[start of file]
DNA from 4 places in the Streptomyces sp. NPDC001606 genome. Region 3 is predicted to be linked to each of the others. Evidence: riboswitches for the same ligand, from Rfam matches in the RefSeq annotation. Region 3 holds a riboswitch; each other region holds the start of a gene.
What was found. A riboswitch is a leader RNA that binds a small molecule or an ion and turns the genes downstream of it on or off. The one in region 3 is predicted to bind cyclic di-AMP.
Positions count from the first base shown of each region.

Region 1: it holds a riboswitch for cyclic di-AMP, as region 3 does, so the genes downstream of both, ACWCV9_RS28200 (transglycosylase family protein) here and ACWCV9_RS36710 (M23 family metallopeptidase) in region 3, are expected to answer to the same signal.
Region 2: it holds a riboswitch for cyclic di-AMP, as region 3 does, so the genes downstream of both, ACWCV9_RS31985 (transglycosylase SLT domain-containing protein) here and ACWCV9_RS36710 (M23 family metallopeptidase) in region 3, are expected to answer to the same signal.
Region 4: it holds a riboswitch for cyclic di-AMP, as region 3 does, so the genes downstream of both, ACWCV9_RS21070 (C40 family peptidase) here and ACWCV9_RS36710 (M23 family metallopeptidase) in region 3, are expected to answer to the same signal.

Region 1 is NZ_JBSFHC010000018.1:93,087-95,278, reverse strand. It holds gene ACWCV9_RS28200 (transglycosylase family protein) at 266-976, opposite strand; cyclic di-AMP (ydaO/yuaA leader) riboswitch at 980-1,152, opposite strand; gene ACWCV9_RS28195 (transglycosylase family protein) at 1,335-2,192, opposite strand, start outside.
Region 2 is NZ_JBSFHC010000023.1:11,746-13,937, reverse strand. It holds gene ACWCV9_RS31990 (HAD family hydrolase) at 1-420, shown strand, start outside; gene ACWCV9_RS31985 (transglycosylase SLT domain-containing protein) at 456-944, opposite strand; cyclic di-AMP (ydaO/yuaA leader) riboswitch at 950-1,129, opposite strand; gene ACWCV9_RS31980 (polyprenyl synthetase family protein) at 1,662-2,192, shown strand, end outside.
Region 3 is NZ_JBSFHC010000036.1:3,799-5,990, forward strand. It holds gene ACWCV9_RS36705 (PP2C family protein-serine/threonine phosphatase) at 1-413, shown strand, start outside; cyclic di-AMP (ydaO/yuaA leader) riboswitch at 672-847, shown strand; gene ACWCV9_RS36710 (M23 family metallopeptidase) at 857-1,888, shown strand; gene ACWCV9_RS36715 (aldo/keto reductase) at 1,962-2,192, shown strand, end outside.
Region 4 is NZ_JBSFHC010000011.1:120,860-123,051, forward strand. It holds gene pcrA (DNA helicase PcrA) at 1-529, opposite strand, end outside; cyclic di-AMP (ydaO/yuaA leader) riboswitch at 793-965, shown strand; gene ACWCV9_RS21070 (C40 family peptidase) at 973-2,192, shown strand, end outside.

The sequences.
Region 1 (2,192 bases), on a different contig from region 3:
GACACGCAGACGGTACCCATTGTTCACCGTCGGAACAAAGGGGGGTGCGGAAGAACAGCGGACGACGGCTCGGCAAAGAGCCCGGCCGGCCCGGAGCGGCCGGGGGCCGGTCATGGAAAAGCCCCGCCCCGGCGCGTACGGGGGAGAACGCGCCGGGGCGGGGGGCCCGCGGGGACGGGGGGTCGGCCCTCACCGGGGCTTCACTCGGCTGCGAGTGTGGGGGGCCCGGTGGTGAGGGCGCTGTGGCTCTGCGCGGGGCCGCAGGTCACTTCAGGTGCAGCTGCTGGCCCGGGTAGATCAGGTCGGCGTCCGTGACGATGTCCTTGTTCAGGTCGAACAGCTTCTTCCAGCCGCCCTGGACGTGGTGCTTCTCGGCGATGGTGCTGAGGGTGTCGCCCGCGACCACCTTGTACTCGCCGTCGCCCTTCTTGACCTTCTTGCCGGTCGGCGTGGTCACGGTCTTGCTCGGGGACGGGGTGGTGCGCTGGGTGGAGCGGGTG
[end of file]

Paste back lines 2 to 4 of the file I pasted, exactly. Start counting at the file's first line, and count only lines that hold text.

What was found. A riboswitch is a leader RNA that binds a small molecule or an ion and turns the genes downstream of it on or off. The one in region 3 is predicted to bind cyclic di-AMP.
Positions count from the first base shown of each region.

Region 1: it holds a riboswitch for cyclic di-AMP, as region 3 does, so the genes downstream of both, ACWCV9_RS28200 (transglycosylase family protein) here and ACWCV9_RS36710 (M23 family metallopeptidase) in region 3, are expected to answer to the same signal.